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Silver Ghost 38MG, "Titania"

by J.G.G. (Sydney), 1971

The car in question is a Silver Ghost, Chassis No. 38 M.G., which was despatched from England as a chassis in August 1921, consigned to Dalgety & Company, Sydney, who were then agents for the makers.

The chassis was fitted with a California top body by Smith & Waddington Limited of Camperdown to seat five people, was painted a medium blue (which was a particular colour made-up by Smith & Waddington and called -Rolls-Royce Blue"), with black mudguards and valances. It was sold to Mr. A. Mullens of Strathfield and driven by him and later by Mrs. Mullens who also at times employed a driver, Wilson. After a few years Mrs. Mullens decided to purchase a high-class American car with a saloon body and 38 M.G. was left in the garage and only used as a luggage and hack car.

As could possibly be expected, the high-class American car gave a lot of trouble and consequently 38 MG had to be used a lot more than had been anticipated. So much so, that Mrs. Mullens decided to recondition 38 MG and sell the American car!

In 1935 the existing body was removed and the chassis completely overhauled from front to rear by Appleby & Ward. Whilst this was in progress a new 7 seater limousine body was built and fitted by Jackson, Jones & Collins Limited, again being painted a dark blue with black mudguards. It was used by Mrs. Mullens until after the finish of World War II and Appleby & Ward sold the car for Mrs. Mullens to W.H. Bull Pty. Limited, undertakers of Newton, for the sum of �250.

Unfortunately, I have been unable to establish many exact dates from hereon but I have been able to trace, I think, all intervening owners, with much help from Mr. Bert Ward.

W.H. Bull Pty. Limited sold the car to Mr. S.E. Watkins who in turn sold it in July, 1946, to Mr. Allen Ricketts of Chippendale who lavished care and attention on it until he sold it in November, 1950, to a Mr. R.J. Field.

Mr. Field had some ideas of using it as a tourist hire car in the Blue Mountains, but was unfortunately unable to do so because the type of upholstery did not meet with the approval of the licencing authorities. He therefore sold the car to a poultry farmer at Kellyville whose name I have been unable to trace. At this stage the car was known to several members of the Club and I believe was always referred to as "the Kellyville Rolls". The Kellyville owner was not a very sociable gentleman and had some rather unfriendly dogs, therefore, not many people had the opportunity to discuss the car with him! ! From the time that Mr. Ricketts sold the car it went steadily downhill. The Kellyville owner sold it to a Mr. Zane Yalaski who apparently intended to work mechanical marvels on it. He went so far as to remove the valves, before one day, whilst engaging in his favourite pastime of using an unauthorised railway crossing, miscalculated and the resultant collision with a passing train led to his sudden demise. Very considerately he was not driving 38 M.G.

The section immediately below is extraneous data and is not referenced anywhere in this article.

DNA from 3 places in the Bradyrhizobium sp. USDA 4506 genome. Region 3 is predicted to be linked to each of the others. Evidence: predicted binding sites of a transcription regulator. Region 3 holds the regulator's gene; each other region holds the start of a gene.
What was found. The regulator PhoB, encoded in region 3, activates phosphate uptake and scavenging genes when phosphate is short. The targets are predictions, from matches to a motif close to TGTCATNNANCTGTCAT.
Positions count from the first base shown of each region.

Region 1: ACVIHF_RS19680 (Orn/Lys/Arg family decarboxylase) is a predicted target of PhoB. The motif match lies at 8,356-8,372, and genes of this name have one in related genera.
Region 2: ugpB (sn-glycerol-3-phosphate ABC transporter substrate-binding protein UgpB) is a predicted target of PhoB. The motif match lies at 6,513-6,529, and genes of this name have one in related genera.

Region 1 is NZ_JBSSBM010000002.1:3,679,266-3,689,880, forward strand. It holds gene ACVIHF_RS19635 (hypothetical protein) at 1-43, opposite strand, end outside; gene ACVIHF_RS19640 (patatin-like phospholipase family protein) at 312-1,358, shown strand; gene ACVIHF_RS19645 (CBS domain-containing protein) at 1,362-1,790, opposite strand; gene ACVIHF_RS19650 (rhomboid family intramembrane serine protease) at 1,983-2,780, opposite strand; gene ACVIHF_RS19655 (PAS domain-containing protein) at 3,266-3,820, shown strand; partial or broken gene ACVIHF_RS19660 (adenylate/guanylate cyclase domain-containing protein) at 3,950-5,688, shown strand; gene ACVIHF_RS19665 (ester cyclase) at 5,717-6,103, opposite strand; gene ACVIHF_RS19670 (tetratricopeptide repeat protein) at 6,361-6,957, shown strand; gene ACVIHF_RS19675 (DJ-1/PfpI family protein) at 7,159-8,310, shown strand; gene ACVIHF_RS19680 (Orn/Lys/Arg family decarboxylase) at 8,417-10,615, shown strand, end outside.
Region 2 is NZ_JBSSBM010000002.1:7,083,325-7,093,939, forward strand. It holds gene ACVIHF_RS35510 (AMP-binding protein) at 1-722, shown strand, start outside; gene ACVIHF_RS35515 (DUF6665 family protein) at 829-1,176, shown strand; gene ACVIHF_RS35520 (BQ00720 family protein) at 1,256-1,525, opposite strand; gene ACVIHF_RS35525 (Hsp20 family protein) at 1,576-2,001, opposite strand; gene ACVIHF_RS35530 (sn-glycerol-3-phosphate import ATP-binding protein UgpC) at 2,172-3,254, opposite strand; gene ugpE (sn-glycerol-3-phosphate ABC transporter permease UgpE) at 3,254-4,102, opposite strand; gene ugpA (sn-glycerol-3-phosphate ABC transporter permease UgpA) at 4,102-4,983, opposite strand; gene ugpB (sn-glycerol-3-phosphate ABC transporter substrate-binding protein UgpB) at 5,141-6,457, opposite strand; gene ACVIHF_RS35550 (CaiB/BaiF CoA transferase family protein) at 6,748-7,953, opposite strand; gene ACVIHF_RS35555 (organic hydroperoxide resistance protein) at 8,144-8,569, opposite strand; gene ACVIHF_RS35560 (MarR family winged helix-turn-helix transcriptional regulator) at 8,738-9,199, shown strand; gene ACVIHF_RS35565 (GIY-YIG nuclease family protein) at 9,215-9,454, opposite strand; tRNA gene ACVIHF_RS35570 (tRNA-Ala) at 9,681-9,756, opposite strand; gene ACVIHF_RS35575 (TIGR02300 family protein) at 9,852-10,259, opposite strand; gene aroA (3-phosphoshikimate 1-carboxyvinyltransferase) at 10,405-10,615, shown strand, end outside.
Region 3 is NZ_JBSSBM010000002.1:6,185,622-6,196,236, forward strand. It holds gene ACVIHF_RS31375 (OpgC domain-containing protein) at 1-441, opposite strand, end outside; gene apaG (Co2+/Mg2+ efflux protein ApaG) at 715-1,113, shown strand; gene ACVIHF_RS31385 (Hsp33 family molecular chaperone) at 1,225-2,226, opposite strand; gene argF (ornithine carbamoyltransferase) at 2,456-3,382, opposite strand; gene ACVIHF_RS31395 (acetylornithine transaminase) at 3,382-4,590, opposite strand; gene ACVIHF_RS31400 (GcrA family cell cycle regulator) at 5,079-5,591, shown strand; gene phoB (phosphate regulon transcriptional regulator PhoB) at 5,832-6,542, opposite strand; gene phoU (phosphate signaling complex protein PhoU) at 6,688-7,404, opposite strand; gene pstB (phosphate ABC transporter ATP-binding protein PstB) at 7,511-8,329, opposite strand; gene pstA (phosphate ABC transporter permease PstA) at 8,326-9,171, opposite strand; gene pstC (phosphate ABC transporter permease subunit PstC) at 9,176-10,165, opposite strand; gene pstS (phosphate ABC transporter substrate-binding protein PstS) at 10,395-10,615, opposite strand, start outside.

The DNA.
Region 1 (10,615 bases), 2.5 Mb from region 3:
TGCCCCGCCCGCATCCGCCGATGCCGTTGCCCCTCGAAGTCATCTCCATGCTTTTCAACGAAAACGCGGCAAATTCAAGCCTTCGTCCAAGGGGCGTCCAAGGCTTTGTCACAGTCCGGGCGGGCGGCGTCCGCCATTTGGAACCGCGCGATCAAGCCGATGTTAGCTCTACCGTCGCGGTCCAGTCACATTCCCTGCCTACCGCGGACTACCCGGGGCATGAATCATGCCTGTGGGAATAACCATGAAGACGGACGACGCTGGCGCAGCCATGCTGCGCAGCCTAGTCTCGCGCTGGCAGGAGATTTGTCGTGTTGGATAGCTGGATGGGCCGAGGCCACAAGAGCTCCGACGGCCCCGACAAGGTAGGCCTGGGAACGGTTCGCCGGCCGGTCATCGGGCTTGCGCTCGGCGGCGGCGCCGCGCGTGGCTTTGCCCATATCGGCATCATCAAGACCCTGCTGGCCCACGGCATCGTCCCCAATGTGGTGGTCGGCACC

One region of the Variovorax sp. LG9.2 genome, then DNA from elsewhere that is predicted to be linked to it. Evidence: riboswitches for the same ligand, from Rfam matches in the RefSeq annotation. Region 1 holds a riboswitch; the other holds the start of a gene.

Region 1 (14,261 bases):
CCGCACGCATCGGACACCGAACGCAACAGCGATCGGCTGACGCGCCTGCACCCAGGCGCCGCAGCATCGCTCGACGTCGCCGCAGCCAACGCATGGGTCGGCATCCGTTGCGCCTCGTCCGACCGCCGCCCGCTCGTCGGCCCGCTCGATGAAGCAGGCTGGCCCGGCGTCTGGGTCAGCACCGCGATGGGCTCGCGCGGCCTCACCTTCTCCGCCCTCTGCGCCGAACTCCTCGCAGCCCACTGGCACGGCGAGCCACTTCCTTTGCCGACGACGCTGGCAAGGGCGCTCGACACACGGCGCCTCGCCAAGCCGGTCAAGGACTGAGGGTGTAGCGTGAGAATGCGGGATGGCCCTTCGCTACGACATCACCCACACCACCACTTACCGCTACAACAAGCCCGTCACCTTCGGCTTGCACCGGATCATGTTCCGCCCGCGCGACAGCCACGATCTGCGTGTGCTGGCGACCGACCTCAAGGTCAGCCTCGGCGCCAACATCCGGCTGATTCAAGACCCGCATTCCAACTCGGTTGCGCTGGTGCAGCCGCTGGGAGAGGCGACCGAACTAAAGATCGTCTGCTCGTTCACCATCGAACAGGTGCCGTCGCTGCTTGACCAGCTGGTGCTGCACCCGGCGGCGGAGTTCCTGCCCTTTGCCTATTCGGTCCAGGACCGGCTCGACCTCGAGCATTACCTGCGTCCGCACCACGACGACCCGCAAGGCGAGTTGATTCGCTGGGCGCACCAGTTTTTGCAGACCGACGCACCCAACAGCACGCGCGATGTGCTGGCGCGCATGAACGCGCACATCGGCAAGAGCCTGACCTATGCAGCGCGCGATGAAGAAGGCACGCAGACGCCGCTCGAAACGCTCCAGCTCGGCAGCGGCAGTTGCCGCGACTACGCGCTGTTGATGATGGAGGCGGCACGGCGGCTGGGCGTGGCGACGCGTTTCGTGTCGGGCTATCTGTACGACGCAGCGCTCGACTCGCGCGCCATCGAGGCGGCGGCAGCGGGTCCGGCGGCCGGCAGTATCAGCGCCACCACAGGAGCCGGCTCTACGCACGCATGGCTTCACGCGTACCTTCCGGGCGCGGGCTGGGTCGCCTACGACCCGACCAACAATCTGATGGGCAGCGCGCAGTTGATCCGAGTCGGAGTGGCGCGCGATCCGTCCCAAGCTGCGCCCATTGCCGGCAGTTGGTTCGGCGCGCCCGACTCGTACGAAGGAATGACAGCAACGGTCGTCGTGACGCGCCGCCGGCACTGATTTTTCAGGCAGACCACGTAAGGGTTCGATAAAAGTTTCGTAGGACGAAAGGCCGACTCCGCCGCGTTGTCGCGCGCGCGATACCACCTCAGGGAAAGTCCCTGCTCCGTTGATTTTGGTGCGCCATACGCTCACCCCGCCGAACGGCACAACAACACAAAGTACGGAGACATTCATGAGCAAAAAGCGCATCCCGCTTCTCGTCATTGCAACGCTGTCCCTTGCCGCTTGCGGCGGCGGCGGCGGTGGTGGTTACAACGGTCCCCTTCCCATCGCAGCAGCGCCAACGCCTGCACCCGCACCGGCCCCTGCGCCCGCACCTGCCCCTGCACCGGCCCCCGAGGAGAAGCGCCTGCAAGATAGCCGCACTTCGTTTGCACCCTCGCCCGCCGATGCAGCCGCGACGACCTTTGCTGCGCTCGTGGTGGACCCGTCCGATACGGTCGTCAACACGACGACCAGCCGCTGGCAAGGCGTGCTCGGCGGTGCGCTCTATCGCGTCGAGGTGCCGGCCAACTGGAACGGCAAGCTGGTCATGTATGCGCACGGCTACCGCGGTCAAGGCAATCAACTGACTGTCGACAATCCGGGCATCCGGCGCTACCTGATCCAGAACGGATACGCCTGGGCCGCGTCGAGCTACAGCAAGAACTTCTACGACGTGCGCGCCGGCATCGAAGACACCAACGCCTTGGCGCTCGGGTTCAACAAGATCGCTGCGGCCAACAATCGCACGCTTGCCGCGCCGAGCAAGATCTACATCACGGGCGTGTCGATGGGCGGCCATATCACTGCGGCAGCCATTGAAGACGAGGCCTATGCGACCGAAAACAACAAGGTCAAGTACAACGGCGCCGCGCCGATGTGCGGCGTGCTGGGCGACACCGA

Mr. George Willianns bought the vehicle from Yalaski's relics and transferred it to his business premises at Glebe.

On the 30th October. 1960 I heard quite by accident that Mr. Williams had one Rolls too many for the space available and wanted to sell one, and on the 31st October, 1960, I visited his premises where 38 MG, run-down and dilapidated, minus valves, was standing forlornly if rather majestically, making the surrounding vehicles look like Minis in in a parking lot in company with a double-decker bus. Business was soon done, since Mr. Williams required that the vehicle be removed forthwith to give him valuable space, and in due course was safely housed in my garage.

Although in 1935, when the saloon body was commissioned by Mrs. Mullens, it was no doubt considered a thing of beauty, the more I looked at it the less I liked it, so much so, that before long at a Club meeting I announced that should anybody wish to have a 7 seater, aluminium limousine body for a Ghost, they could have one free of charge provided they removed it from the chassis. Very promptly indeed this offer was taken up by the owner of a Rolls-Royce chassis in Canberra who I understand is still driving his car to which this body has been fitted.

Under the front seat of the vehicle was an amazing selection of valves and valve springs, the best of which I sorted out and fitted. The engine was then cleaned and most of the road metal which had accumulated in it removed and then checked over with a view to seeing whether or not 38 MG would in fact run. There came the day when I decided to drain the sump, out of which I obtained a cup of oil and about half a gallon of water, which certainly gave me to think if not to worry. Fillings and flushings took place and in due course with a jury rig for petrol to the carburettor after three pulls on the handle she started - she ran like a chaffcutter.

The smoke screen that was sent up would have hidden a whole navy and I did think the mixture was a little rich, since petrol was pouring down the valve stems. I might mention that my battle with the carburettor has not even to this day resulted in victory for me but at the moment I feel I am leading on points.

With much fiddling and help from other Ghost owners, smoother running was achieved and I was able to drive the vehicle up and down the road to check that transmission etc. was also in working order.

Thirty-eight MG remained a chassis for many long years until 1970 when Graham Wilkinson of Brisbane wrote to the Club stating that he was removing a 7 passenger touring body, circa 1922, from his 1913 chassis and that he was prepared to sell it. I was in Darwin when this announcement was made but fortunately I was told of this immediately I returned and I was able to acquire it complete with mudguards, hood and windscreen. When the Queensland body was built the bonnet of his car was also modified and the front of the scuttle was therefore not suitable to fit an original firewall.